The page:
Tourists and Guide Seriously Injured After Oceanic Whitetip Biting Incident
Two Ukrainian tourists and their Egyptian guide have been seriously injured by an oceanic whitetip shark while snorkelling in Ras Mohammed National Park in Sharm El Sheikh, Egypt.
The snorkellers, a Ukrainian mother and son, were part of a six-person group snorkelling with their Egyptian guide at Shark Reef on Sunday, 25 October. Early reports suggest that the shark had bitten the boy, causing the group to climb onto the surface of the reef, but returned to the group a second time as they were being pulled back to their boat.
According to reports, the young boy lost an arm as a result of his injuries, although it appears that his mother was less seriously injured. Reports suggesting that the snorkel guide also lost his leg have yet to be confirmed, a source based in Sharm has told DIVE that 'he is still able to walk but has a deep bite on his leg'.
One of the most popular scuba diving sites in the Egyptian Red Sea, Shark Reef, a large pinnacle usually dived together with the neighbouring Yolanda Reef, is technically off-limits to snorkellers, however, the prohibition is often ignored. All diving activities in Ras Mohammed have been suspended while an investigation is carried out.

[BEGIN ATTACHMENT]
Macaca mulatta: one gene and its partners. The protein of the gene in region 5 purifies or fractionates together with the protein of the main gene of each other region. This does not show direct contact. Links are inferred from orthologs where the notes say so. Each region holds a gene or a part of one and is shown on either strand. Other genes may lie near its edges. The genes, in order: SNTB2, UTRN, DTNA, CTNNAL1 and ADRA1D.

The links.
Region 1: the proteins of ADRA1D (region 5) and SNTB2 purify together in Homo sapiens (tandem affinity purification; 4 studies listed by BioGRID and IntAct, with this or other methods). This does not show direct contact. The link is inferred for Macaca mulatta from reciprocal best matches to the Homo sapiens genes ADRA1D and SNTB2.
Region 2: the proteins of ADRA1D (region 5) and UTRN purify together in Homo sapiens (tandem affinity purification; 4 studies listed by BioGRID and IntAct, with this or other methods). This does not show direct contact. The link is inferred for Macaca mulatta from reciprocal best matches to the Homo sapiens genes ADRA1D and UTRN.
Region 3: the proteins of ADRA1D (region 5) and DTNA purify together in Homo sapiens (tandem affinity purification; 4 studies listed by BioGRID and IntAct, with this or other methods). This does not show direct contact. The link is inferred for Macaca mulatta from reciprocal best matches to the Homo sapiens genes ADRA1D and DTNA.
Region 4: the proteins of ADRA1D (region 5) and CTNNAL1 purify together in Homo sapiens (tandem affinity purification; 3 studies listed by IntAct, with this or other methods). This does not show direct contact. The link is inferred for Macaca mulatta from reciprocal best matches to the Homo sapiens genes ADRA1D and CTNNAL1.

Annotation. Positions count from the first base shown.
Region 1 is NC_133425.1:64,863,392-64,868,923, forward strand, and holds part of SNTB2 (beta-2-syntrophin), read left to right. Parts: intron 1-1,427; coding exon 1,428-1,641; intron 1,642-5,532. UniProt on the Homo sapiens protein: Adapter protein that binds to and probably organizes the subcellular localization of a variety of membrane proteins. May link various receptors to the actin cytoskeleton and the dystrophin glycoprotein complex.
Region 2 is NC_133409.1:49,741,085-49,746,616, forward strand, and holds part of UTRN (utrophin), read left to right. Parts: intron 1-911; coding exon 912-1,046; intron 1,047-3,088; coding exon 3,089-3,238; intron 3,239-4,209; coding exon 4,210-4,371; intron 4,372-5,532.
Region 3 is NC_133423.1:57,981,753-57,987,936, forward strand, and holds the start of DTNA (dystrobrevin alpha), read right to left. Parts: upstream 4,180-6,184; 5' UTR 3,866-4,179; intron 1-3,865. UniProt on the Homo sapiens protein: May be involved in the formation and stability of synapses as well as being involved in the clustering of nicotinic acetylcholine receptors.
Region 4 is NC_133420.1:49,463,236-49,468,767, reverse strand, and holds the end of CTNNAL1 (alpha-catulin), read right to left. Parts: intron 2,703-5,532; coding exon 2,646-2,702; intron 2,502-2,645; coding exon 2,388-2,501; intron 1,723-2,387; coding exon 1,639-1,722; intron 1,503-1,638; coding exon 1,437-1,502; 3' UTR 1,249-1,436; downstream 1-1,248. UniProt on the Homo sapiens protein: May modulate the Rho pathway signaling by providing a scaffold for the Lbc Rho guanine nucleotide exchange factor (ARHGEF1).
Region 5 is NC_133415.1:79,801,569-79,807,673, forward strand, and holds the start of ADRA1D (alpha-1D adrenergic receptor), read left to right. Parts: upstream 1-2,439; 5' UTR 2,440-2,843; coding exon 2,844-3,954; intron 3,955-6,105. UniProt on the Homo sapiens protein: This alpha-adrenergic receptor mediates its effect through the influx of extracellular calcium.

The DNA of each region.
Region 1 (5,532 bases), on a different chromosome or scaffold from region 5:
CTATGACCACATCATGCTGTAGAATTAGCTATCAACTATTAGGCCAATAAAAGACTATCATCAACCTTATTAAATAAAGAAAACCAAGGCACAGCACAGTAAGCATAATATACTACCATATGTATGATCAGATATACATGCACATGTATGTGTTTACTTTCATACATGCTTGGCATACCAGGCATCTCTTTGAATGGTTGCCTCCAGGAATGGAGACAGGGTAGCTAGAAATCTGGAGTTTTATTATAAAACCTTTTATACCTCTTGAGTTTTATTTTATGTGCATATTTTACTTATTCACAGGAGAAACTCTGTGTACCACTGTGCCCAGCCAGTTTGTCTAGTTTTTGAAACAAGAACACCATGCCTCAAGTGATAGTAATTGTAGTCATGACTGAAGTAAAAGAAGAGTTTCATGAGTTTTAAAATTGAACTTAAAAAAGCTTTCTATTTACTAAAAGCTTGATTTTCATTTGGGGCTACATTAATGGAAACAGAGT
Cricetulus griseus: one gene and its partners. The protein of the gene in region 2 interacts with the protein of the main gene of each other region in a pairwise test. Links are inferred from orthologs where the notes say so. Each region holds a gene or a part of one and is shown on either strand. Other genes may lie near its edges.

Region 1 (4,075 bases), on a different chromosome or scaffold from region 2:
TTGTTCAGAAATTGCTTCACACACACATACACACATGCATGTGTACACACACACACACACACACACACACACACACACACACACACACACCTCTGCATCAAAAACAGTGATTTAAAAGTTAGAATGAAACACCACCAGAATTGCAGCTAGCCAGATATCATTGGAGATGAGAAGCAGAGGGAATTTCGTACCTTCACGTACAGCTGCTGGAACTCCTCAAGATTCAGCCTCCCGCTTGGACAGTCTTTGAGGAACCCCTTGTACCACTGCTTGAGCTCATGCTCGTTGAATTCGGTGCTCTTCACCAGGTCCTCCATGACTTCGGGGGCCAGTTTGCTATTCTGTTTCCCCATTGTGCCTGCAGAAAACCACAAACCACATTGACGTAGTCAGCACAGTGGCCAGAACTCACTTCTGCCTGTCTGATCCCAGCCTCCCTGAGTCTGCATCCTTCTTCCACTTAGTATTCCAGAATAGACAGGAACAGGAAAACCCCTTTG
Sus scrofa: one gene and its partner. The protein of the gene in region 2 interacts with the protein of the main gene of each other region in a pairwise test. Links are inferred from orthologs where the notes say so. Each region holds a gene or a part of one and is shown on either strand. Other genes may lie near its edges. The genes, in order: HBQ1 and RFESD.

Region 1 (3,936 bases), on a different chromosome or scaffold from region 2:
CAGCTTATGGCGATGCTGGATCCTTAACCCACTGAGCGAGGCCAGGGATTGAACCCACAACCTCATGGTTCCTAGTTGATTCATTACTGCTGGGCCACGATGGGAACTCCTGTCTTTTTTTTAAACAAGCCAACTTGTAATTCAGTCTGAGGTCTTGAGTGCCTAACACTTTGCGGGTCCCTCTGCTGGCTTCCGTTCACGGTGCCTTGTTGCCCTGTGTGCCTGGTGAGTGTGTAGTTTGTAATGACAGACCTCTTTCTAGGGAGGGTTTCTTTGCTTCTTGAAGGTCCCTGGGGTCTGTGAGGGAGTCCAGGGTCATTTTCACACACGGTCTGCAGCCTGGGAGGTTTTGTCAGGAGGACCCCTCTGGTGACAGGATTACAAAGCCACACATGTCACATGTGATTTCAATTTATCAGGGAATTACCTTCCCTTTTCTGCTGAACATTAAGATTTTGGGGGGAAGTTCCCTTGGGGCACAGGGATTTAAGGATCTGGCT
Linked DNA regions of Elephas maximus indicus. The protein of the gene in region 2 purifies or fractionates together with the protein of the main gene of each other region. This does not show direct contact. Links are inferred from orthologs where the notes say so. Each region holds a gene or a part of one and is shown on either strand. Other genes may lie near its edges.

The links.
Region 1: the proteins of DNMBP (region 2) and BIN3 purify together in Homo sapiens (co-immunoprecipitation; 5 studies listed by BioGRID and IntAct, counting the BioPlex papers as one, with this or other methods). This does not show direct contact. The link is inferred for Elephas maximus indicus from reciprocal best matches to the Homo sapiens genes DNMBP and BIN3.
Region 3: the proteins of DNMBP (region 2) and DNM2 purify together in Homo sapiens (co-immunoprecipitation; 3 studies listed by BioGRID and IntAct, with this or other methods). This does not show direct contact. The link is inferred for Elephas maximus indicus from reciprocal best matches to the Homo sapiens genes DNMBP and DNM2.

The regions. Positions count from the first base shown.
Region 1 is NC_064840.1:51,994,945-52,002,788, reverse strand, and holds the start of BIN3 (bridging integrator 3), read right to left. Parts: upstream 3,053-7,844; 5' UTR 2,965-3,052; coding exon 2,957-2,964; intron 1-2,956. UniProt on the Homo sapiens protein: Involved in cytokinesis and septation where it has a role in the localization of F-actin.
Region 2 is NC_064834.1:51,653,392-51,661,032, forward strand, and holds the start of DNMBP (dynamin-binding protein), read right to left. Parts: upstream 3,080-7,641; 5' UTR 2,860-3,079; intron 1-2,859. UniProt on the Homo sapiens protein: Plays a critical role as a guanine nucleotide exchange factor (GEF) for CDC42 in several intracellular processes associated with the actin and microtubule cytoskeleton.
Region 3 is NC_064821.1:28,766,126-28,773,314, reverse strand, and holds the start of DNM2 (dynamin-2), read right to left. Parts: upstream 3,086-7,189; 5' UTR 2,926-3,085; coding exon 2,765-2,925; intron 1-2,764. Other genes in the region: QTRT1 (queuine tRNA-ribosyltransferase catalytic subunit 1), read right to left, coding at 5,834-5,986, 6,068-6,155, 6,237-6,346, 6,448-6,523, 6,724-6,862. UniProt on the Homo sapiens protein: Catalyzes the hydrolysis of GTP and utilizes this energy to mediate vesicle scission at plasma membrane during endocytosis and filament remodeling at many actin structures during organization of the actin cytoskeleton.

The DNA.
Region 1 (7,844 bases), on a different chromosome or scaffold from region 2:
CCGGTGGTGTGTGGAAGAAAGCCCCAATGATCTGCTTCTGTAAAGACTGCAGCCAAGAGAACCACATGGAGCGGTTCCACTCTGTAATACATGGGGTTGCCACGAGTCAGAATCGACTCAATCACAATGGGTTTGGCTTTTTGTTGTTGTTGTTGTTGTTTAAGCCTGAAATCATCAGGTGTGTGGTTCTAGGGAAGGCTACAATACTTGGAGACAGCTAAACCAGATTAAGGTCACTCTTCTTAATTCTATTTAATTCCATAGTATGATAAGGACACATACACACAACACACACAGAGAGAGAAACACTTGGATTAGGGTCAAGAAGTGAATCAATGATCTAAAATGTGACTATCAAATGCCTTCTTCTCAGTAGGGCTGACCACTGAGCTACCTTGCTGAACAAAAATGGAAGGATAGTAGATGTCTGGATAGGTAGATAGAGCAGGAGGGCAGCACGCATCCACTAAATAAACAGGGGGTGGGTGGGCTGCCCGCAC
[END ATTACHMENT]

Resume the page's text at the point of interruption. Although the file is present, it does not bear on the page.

A Statement from the Ministry of Environment issued on 26 October states that 'three people were attacked by a shark while exercising surface swimming exercises near the Shark [Reef] diving area of Ras Mohammed Reserve, resulting in injuries, which promptly required their transfer from the scene of the accident [to hospital] to take necessary medical measures.'
A video posted on Youtube and Facebook by Aggressor Adventures cruise director Adel M. El Beialy on Monday shows a large female oceanic whitetip shark, estimated to be around 2m in length and surrounded by a cloud of pilot fish, behaving aggressively as it swims at speed between divers and bites on the ladder of one of the liveaboard's ribs. Given the shark's behaviour, it is thought that this is the same animal responsible for the snorkellers' injuries.
Sunday's attack is the first to be reported in Sharm El Sheikh since 2010, when a large, female oceanic whitetip was responsible for causing severe injuries to three tourists, one of which resulted in the death of an elderly German woman. In early 2019, the Brothers Islands, a popular liveaboard destination, were closed for several months after three divers were injured by oceanic whitetips, prompting Egypt's Chamber of Diving and Watersports (CDWS) to require dive guides to undergo shark-awareness training.
Given the overall number of tourists to the Egyptian Red Sea, however, the occurrence of shark-biting incidents is extremely rare.